I finally got the opportunity to see Harley-Davidson’s new motorcycle—the Street 500—up close and in person at the 2014 International Motorcycle Show in the Chicagoland area. There it was, in Harley-Davidson’s designated floor space. Only the 500 and not the 750. Yep, I got to sit on it, touch it and to be completely honest with you, I did some fondling.
I spent a lot of time researching these new motorcycles on the Internet and looking at the pictures. But nothing beats the experience of the light energy bouncing off of it going into my eyes and being plastered in the back of my brain. I’m no expert in motorcycle marketing, but I really think these two new motorcycles are going to give Harley-Davidson an opportunity to penetrate other manufacturers’ similar product markets.
This is definitely a rogue move for Harley-Davidson. A lot of people will suffer undue pain because these motorcycles are currently manufactured in India. This isn’t the first time that Harley-Davidson has had motorcycles built in other countries and glued on their nameplate or spray-painted it on the tank. Harley-Davidson wants to be a global company and manufacturing “stuff” in other countries is just part of the framework.
Well, let’s start with the engine, it definitely looks a lot like a scaled-down V-Rod engine. I’m assuming it is because that seems to be a proven technology that has served Harley-Davidson well. It’s a V-twin with a 60 degree spread, four valves per cylinder with water flowing through its veins to keep it cool. It has a name and it’s called “Revolution X.” Currently the Revolution X engine will come in two sizes a 500 and a 750. It definitely looks good in the frame. The engine is all blacked out.
The Street 500 had one disk in the front and another disk in the back to provide the deceleration for these two motorcycles. The rear wheel is rotated by a belt drive from the engine. The exhaust system is a two into one on the right side of the motorcycle and it is also blacked out. The rims look to be casted with no special design in mind. The air cleaner seems rather large probably to keep the engine from suffocating.
This baby comes equipped with Michelin tires, a 140 x 15 in the back and a 100 x 17 in the front. I don’t know if this motorcycle has ABS. I guess I should’ve done little research before I started writing this, but that would require extra work. I’m pretty sure that if this model doesn’t have ABS future models will. I know the EU is going to require motorcycles to have ABS braking systems in 2016.
No traction control on this baby. None of that electronic fancy boy crap to muck up the riding experience. Standard controls on the bars include the start button, kill switch and turn signals. The key switch is buried under the uneventful speedometer. I’m going to guess that the speedometer provides very little information to the rider. But there’s a strong possibility that I’m ill informed. I’m a big fan of having a tachometer, so I hope it’s their when I get to ride his baby sometime in June.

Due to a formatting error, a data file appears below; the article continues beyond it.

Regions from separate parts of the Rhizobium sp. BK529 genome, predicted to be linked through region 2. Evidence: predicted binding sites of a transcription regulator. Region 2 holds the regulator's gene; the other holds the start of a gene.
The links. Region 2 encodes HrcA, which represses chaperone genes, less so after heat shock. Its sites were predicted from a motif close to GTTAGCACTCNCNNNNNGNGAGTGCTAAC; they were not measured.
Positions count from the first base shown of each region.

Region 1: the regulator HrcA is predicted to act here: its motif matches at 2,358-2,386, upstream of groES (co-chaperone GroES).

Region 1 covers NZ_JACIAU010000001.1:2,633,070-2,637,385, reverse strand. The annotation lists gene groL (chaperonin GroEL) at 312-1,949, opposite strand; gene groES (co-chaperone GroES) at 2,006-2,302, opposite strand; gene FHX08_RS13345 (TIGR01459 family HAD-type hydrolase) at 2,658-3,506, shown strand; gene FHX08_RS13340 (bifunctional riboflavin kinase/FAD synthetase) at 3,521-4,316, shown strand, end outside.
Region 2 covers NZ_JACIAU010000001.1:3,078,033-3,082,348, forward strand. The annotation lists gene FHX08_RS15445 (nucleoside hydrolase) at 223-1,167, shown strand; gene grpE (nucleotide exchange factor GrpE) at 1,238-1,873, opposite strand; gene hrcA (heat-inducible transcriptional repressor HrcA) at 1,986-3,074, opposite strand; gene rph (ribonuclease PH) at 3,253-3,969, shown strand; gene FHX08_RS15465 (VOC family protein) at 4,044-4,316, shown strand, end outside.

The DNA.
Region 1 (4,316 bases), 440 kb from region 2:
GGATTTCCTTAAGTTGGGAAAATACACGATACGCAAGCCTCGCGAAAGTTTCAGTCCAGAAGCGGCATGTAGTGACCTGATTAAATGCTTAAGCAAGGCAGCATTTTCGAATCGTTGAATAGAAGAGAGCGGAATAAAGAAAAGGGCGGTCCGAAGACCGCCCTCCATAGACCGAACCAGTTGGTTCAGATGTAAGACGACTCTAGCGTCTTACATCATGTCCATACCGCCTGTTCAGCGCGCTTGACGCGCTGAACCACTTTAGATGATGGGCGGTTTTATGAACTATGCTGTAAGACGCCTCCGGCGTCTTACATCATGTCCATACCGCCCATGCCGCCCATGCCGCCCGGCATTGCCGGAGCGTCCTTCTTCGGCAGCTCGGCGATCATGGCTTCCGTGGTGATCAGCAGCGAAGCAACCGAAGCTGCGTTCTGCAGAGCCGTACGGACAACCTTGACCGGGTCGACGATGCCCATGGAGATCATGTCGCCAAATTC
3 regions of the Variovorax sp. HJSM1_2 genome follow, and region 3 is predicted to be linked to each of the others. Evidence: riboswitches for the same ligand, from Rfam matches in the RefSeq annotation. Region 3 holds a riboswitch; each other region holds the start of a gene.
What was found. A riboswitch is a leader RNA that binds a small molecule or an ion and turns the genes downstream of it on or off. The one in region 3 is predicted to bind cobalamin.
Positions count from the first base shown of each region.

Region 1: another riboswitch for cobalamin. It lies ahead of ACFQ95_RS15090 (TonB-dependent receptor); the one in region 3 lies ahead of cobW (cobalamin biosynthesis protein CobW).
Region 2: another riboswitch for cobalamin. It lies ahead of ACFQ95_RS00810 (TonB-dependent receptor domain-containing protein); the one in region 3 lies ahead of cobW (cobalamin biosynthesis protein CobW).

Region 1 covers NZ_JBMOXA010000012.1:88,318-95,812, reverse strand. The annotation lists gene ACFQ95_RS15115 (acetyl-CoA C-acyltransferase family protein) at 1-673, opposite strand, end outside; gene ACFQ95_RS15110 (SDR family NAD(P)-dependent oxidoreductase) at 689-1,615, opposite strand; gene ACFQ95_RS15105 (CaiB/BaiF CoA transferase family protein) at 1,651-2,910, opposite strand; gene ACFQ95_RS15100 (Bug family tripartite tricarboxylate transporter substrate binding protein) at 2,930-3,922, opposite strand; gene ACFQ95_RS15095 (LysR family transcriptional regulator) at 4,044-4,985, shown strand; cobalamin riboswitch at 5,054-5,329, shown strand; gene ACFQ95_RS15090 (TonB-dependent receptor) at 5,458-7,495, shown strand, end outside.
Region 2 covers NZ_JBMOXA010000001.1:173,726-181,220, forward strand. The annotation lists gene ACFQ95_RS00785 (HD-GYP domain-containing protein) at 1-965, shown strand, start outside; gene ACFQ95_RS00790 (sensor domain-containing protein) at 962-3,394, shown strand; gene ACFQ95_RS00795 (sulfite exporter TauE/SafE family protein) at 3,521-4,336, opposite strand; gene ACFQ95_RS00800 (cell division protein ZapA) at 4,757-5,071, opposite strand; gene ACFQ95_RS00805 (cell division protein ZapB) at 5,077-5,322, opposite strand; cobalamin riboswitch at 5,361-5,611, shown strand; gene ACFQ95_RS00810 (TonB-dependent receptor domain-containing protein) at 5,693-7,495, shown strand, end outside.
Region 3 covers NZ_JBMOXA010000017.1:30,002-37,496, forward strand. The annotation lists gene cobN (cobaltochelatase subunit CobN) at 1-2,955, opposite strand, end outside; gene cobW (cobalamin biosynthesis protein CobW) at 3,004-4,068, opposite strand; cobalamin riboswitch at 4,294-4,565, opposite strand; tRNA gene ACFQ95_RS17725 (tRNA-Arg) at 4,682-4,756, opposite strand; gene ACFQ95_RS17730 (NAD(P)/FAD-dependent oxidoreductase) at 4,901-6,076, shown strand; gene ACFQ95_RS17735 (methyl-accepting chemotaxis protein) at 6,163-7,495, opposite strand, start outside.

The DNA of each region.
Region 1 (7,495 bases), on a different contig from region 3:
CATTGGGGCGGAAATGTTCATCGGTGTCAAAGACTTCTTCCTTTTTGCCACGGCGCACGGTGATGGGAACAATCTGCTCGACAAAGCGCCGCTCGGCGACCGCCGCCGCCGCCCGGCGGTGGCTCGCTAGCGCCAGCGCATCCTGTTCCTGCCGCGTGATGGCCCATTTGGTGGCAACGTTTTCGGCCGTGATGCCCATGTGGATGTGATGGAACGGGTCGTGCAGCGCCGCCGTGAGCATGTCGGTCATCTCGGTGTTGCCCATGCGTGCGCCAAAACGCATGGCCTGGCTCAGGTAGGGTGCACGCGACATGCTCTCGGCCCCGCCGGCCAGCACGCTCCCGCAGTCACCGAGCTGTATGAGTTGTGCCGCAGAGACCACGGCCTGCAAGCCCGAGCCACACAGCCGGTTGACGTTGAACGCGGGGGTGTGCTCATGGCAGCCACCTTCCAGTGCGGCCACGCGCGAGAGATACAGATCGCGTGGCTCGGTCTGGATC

I do have a few complaints about this motorcycle. Part of the wiring harness near the back of the motor on the right side is what I would consider somewhat exposed. I definitely see this portion of the wiring harness somehow hidden behind the frame and future models. Some of the welding looked a little crappy. I especially didn’t like the weld job that attaches the foot brake pivot point. Definitely not cool. I’m sure these things are minor production problems which will be corrected in the future.
While at the show, I did my own market research. Stood by the Street 500 and watched how many people got on and off it in about a 15 minute time frame. Seven people took their time out from the show to sit on the motorcycle and turn the throttle, squeeze the brake and clutch levers. A few bounce around on the suspension and twist the handlebars back and forth rubbing the front wheel into the carpet. One guy went as far as to adjust the mirrors. That behavior was somewhat confusing. I’m guessing he was actually projecting himself riding the motorcycle. Sure why not.
I’m going to guess that if I was born 35 years later, I would be riding one of these motorcycles. I definitely would choose the 750 over the 500. It is by no means perfect, but for a 20-year-old kid without a lot of cash, it offers the opportunity to ride the ultimate branded motorcycle. These two motorcycles will give a lot more people access to becoming part of the Harley-Davidson tribe… a very good thing for Harley-Davidson because their current demographics seem to have one foot in the grave.
I’m going to guess these vehicles are very important to Harley-Davidson’s global sales strategy. I’m sure Harley-Davidson has been drooling about getting some of the market share of the 10 million motorcycles sold in India each year. Failure to participate in this market will sooner or later devastate the company.